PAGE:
A Summer Specialty – Squash Blossom Omelette
My first culinary encounter with squash blossoms was in Florence, Italy. I had traveled to Italy on a vacation with my mother and sister – a “girls getaway.” We spent a week in the country, starting with a requisite few short, bustling, days milling around the tourist destinations in Rome before moving on to Florence. In comparison to Rome, Florence was a breath of fresh air. The town was quaint and no where near as touristy, the markets were perused by foreigners and locals alike and the food was simply divine, the dishes we enjoyed were far more rustic than those we had tried in Rome, with a distinct flair for bringing out the best in fresh, regional produce. We quickly decided that we would spend the remainder of our time in Italy in this beautiful Tuscan City.
On our second day, after spending the morning and better portion of the afternoon walking around local markets, we wandered into a small hole-in-the-wall cafe for a late lunch. At that hour, they were in between their lunch and dinner seatings, but we were hungry and they agreed to cook us a snack. We happily volunteered to make lunch of whatever was easiest for the kitchen to prepare. What emerged about 15 minutes later were some of the most beautiful butternut squash raviolis in a butter sauce and a plate of crispy golden flowery parcels. These parcels turned out to be squash blossoms, which were stuffed with freshly made ricotta, deep fried and then plated up on a rustic platter surrounded by a shallow puddle of homemade tomato sauce. It was love at first bite.
When I saw these delicate little gems at one of my favorite stalls at our weekly farmers market I knew I needed to take them home and try my hand at making magic with the paper thin blossoms. The blossoms come from a local Tennessee farm, “Devlin Farms,” which hosts a stand and enviable CSA at the Wednesday afternoon market located quite literally (and luckily) on our block. As I didn’t want to pull out the deep fryer I needed to come up with an alternative to the stuffed squash blossom fritters I had enjoyed in Italy, something that would transforming the flowers into a homey meal for Dustin and myself without veiling the beautiful color and delicate texture of the blossoms. I remembered seeing a “squash blossom omelette” featured on a brunch menu at a small cafe back in Pennsylvania and decided to take a stab at making my own rendition.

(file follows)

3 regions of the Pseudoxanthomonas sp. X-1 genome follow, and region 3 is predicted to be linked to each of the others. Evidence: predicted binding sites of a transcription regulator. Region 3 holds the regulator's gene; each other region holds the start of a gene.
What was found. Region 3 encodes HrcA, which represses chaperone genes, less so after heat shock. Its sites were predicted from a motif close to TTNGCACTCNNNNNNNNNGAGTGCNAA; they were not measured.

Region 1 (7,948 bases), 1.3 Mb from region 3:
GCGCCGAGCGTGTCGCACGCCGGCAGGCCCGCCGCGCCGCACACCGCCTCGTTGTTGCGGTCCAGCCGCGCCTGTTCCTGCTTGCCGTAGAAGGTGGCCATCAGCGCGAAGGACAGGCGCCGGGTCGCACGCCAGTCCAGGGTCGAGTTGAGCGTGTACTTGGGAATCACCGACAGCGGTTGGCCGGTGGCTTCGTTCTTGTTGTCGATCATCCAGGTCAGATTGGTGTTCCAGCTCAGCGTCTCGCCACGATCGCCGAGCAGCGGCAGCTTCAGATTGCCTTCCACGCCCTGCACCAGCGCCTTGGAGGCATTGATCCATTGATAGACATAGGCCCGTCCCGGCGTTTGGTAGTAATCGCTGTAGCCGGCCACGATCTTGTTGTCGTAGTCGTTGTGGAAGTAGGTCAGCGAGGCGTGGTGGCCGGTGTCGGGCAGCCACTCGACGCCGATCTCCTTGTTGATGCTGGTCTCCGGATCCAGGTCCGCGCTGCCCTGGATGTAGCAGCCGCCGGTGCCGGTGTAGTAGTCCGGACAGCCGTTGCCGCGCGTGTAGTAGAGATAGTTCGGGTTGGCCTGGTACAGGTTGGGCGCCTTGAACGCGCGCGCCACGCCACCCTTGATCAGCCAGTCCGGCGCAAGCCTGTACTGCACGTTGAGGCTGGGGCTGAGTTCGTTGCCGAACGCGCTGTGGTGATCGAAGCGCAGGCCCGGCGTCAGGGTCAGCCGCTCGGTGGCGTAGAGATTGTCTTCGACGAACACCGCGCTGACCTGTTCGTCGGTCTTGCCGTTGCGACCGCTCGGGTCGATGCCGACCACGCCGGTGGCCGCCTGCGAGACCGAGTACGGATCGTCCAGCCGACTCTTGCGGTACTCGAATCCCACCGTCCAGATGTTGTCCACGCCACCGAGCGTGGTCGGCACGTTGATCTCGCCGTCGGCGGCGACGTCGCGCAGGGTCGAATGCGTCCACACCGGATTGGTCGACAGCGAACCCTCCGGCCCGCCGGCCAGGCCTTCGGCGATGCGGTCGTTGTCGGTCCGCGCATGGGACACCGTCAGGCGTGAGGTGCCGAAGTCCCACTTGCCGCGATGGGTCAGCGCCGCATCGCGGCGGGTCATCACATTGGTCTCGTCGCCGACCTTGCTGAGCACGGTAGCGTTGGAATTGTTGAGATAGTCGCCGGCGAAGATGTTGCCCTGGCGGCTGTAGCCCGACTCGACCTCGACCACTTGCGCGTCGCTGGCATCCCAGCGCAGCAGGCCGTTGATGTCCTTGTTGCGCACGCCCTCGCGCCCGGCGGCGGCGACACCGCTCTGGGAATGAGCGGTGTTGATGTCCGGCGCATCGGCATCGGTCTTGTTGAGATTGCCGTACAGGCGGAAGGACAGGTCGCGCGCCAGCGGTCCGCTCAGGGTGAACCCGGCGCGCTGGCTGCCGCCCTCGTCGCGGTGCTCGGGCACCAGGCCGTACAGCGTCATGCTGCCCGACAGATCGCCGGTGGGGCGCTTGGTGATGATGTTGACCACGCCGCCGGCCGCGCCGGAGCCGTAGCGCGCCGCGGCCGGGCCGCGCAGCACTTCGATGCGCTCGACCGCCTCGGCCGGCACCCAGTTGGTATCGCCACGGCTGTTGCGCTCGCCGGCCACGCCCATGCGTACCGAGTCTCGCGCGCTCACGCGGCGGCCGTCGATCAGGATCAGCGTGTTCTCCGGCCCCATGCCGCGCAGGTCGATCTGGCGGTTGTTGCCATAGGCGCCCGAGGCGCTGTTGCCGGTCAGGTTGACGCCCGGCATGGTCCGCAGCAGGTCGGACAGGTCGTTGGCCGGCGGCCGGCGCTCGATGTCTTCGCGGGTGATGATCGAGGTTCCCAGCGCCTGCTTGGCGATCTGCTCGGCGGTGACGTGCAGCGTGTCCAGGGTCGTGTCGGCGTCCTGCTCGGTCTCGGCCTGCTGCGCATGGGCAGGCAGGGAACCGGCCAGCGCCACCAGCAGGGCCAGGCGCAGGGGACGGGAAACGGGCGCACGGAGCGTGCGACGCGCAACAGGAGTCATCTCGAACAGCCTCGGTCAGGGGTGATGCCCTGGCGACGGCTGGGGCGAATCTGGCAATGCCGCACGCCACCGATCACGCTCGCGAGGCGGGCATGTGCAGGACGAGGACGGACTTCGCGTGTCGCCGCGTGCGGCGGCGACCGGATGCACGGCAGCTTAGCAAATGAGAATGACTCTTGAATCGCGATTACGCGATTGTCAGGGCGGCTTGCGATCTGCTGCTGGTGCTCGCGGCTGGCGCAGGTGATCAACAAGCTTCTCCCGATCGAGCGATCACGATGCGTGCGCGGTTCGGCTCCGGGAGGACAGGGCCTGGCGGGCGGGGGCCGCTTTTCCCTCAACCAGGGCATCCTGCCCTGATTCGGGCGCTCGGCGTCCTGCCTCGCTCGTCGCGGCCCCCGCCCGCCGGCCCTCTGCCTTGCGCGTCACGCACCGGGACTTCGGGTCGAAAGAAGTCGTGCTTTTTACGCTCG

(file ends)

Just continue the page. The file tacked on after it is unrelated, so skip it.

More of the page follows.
True to our breakfast loving roots, Dustin and I are quite practiced at making omelettes. The fantastic thing about an omelette is that it serves as a fantastic palette for any seasonal produce we have on hand, well, with some notable exceptions (ask Dustin about the time he tried to make apple omelette, not exactly a stroke of culinary genius, but a valiant effort.) In any case, I started to think about flavors that would complement the blossom’s delicate nature, I indexed these musings with what we had on hand and came up with an egg dish that featured some nice nutty manchego cheese, bold and herbaceous cilantro, and slightly sweet caramelized onions. I have to say this one was a big winner and will likely make its way back onto our plates next year during squash season. Make sure you inspect the blossoms well before cooking, if yours are freshly picked as our were they may be harboring some friendly critters inside, also you will need to carefully remove and discard the pollen filled stamen from the center.
Squash Blossom Omelette with Caremelized Onions and Herbs
For 2 Omelettes:
2 TBSP Whole Milk
1 TBSP Butter
1 Onion Sliced Thinly
4 Squash Blossoms
1 – 2 Oz Manchego Cheese Chopped into Small Pieces (about 1/2 inch little squares)
1 TBSP Chopped Cilantro
Freshly Cracked Black Pepper
In a medium sized bowl beat the eggs and milk together until frothy and set aside.
In a 9 inch skillet melt the butter. Once melted, toss in the onions, sprinkle in a pinch of salt and allow them to cook over medium high heat until they just begin caramelize (about 6 or 7 mins) remove the onions from the heat and set aside on a small plate.
Clean the skillet and wipe it dry. Set it heating over medium heat and spray it with a bit of non stick spray (we use an organic one from Trader Joes.) Pour in half of the egg mixture, allow it to cook for about 30 seconds and stir, allowing the runny bits on top to fall below the already cooked base. Springle some onions on top followed by the cheese, two blossoms, and the cilantro. Cover immediately and allow to cook for another minute over low heat before lifting the lid, check the omelette for doneness (if it is not done cover the pan for another 30 seconds or so before checking on it again.) Sprinkle on a liberal pinch of pepper.
Delicately fold the omelette in half and gently tip it out onto a plate.
Repeat the same steps for the second omelette and enjoy a wonderful seasonal meal!